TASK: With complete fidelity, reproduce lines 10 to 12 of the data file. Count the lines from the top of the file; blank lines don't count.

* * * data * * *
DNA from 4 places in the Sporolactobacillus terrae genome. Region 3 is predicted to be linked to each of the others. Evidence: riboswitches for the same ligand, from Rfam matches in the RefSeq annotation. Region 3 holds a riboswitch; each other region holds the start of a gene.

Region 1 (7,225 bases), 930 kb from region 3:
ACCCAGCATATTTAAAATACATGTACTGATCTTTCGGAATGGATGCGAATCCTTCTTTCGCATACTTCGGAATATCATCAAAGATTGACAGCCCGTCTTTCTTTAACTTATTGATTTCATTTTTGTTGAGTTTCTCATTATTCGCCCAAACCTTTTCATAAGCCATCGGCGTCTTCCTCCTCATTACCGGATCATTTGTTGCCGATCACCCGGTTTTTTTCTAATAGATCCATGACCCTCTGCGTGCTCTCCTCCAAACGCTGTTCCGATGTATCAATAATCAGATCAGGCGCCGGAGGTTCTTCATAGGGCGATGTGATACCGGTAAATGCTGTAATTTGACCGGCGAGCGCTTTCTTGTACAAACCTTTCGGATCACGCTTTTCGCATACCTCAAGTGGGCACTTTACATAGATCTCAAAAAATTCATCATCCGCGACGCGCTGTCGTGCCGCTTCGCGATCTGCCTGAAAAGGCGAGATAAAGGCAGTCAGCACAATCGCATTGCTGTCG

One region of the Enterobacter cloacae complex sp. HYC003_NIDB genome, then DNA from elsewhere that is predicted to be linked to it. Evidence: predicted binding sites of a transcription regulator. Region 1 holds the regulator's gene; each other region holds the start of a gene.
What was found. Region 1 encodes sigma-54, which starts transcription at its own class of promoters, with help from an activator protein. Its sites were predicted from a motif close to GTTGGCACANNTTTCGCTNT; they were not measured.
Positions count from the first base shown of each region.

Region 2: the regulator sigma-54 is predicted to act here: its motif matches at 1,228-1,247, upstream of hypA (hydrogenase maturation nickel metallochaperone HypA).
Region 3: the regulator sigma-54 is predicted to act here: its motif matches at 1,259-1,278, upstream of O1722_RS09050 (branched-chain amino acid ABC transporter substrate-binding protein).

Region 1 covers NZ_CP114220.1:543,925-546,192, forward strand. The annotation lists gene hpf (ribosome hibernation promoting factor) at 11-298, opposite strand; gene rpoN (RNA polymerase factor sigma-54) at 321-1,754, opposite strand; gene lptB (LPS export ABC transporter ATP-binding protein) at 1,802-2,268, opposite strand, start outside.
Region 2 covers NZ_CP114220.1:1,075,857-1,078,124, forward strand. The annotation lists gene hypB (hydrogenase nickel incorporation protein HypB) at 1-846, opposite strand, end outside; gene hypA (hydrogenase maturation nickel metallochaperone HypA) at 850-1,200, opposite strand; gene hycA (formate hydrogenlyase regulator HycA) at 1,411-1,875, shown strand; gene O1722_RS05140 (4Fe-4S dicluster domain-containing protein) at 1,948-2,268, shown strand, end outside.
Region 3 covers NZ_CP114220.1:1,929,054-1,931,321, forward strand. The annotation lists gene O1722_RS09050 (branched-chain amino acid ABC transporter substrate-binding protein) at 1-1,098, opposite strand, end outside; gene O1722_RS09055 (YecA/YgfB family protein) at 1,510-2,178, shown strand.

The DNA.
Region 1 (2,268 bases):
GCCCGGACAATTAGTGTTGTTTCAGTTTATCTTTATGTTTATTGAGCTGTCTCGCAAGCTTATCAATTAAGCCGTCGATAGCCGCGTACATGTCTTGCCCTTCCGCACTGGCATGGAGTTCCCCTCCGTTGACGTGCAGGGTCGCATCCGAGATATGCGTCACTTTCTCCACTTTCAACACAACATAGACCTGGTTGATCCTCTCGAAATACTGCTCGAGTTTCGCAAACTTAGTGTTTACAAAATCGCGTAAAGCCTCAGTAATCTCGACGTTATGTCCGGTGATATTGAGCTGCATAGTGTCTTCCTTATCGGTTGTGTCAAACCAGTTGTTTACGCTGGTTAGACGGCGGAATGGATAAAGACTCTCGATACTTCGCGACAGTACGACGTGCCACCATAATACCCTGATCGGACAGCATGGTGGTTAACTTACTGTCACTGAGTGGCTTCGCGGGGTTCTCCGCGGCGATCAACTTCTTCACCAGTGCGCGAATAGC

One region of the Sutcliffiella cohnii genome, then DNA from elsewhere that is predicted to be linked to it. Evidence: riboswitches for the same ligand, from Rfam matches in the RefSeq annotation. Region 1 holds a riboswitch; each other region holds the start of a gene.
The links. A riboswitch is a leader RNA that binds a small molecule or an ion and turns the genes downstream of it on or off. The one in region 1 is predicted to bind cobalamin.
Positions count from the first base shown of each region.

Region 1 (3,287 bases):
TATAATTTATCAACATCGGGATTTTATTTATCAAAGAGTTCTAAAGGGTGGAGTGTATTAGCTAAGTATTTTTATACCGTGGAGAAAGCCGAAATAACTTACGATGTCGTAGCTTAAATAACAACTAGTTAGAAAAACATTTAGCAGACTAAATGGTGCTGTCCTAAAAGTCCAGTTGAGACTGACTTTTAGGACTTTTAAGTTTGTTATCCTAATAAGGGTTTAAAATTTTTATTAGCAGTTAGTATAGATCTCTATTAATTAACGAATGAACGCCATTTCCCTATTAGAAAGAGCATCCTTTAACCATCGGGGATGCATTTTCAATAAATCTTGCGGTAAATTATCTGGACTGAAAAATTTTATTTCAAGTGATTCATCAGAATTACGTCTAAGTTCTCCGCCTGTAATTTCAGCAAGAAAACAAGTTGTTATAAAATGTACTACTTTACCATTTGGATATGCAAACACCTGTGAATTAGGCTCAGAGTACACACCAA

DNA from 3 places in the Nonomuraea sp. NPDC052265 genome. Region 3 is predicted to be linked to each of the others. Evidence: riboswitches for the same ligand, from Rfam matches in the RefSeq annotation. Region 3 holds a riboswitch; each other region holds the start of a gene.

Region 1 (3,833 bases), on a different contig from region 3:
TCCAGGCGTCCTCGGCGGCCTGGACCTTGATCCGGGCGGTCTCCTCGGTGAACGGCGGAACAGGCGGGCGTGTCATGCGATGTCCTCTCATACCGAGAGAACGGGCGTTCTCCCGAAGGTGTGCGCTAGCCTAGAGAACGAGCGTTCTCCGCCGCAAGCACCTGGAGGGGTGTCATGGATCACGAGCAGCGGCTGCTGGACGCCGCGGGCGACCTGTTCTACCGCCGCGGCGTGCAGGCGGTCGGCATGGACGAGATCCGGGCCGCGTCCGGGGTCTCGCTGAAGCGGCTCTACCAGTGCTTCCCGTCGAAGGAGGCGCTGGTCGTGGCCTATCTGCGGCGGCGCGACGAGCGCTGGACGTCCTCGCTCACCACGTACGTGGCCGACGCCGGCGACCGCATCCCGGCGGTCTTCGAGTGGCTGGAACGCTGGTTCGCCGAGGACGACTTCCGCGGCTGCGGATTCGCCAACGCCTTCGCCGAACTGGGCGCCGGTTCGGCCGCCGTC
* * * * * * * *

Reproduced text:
Region 2 covers NZ_CP114220.1:1,075,857-1,078,124, forward strand. The annotation lists gene hypB (hydrogenase nickel incorporation protein HypB) at 1-846, opposite strand, end outside; gene hypA (hydrogenase maturation nickel metallochaperone HypA) at 850-1,200, opposite strand; gene hycA (formate hydrogenlyase regulator HycA) at 1,411-1,875, shown strand; gene O1722_RS05140 (4Fe-4S dicluster domain-containing protein) at 1,948-2,268, shown strand, end outside.
Region 3 covers NZ_CP114220.1:1,929,054-1,931,321, forward strand. The annotation lists gene O1722_RS09050 (branched-chain amino acid ABC transporter substrate-binding protein) at 1-1,098, opposite strand, end outside; gene O1722_RS09055 (YecA/YgfB family protein) at 1,510-2,178, shown strand.

The DNA.